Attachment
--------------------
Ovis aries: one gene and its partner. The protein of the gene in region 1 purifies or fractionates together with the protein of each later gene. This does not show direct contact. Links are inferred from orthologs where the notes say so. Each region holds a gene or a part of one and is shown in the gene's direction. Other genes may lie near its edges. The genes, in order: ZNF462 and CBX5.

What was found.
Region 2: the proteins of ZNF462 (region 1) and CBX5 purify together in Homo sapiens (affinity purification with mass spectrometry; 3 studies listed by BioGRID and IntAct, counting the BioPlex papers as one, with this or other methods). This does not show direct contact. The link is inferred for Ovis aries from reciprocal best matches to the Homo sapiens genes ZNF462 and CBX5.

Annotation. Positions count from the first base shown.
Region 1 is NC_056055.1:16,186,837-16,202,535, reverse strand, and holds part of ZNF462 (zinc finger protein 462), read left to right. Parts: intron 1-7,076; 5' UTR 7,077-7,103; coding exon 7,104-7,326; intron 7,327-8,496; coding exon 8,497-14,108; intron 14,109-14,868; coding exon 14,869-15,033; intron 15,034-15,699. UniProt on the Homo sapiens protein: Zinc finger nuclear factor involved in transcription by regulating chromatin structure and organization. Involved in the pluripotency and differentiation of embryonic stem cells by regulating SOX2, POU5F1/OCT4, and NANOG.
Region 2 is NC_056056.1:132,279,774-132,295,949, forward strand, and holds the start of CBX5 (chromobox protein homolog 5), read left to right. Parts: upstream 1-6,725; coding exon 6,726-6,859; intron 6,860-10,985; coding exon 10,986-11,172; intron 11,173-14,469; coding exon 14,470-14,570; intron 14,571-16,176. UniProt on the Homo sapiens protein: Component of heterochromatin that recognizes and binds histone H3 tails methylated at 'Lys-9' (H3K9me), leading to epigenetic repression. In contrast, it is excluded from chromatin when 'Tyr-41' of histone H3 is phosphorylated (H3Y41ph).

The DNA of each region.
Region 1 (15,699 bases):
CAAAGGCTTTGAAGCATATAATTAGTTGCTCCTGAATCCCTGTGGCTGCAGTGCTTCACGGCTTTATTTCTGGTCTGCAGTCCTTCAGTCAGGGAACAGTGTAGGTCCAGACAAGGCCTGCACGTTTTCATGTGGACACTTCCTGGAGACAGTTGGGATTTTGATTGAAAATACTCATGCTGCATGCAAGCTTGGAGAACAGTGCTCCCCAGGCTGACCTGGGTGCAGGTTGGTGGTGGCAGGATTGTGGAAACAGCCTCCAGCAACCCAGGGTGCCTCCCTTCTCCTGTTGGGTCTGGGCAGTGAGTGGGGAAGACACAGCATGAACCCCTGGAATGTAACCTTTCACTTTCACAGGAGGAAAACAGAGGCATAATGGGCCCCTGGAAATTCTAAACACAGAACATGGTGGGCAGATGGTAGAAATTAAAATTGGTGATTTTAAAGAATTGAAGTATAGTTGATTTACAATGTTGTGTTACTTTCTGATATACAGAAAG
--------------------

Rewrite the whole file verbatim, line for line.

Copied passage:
Ovis aries: one gene and its partner. The protein of the gene in region 1 purifies or fractionates together with the protein of each later gene. This does not show direct contact. Links are inferred from orthologs where the notes say so. Each region holds a gene or a part of one and is shown in the gene's direction. Other genes may lie near its edges. The genes, in order: ZNF462 and CBX5.

What was found.
Region 2: the proteins of ZNF462 (region 1) and CBX5 purify together in Homo sapiens (affinity purification with mass spectrometry; 3 studies listed by BioGRID and IntAct, counting the BioPlex papers as one, with this or other methods). This does not show direct contact. The link is inferred for Ovis aries from reciprocal best matches to the Homo sapiens genes ZNF462 and CBX5.

Annotation. Positions count from the first base shown.
Region 1 is NC_056055.1:16,186,837-16,202,535, reverse strand, and holds part of ZNF462 (zinc finger protein 462), read left to right. Parts: intron 1-7,076; 5' UTR 7,077-7,103; coding exon 7,104-7,326; intron 7,327-8,496; coding exon 8,497-14,108; intron 14,109-14,868; coding exon 14,869-15,033; intron 15,034-15,699. UniProt on the Homo sapiens protein: Zinc finger nuclear factor involved in transcription by regulating chromatin structure and organization. Involved in the pluripotency and differentiation of embryonic stem cells by regulating SOX2, POU5F1/OCT4, and NANOG.
Region 2 is NC_056056.1:132,279,774-132,295,949, forward strand, and holds the start of CBX5 (chromobox protein homolog 5), read left to right. Parts: upstream 1-6,725; coding exon 6,726-6,859; intron 6,860-10,985; coding exon 10,986-11,172; intron 11,173-14,469; coding exon 14,470-14,570; intron 14,571-16,176. UniProt on the Homo sapiens protein: Component of heterochromatin that recognizes and binds histone H3 tails methylated at 'Lys-9' (H3K9me), leading to epigenetic repression. In contrast, it is excluded from chromatin when 'Tyr-41' of histone H3 is phosphorylated (H3Y41ph).

The DNA of each region.
Region 1 (15,699 bases):
CAAAGGCTTTGAAGCATATAATTAGTTGCTCCTGAATCCCTGTGGCTGCAGTGCTTCACGGCTTTATTTCTGGTCTGCAGTCCTTCAGTCAGGGAACAGTGTAGGTCCAGACAAGGCCTGCACGTTTTCATGTGGACACTTCCTGGAGACAGTTGGGATTTTGATTGAAAATACTCATGCTGCATGCAAGCTTGGAGAACAGTGCTCCCCAGGCTGACCTGGGTGCAGGTTGGTGGTGGCAGGATTGTGGAAACAGCCTCCAGCAACCCAGGGTGCCTCCCTTCTCCTGTTGGGTCTGGGCAGTGAGTGGGGAAGACACAGCATGAACCCCTGGAATGTAACCTTTCACTTTCACAGGAGGAAAACAGAGGCATAATGGGCCCCTGGAAATTCTAAACACAGAACATGGTGGGCAGATGGTAGAAATTAAAATTGGTGATTTTAAAGAATTGAAGTATAGTTGATTTACAATGTTGTGTTACTTTCTGATATACAGAAAG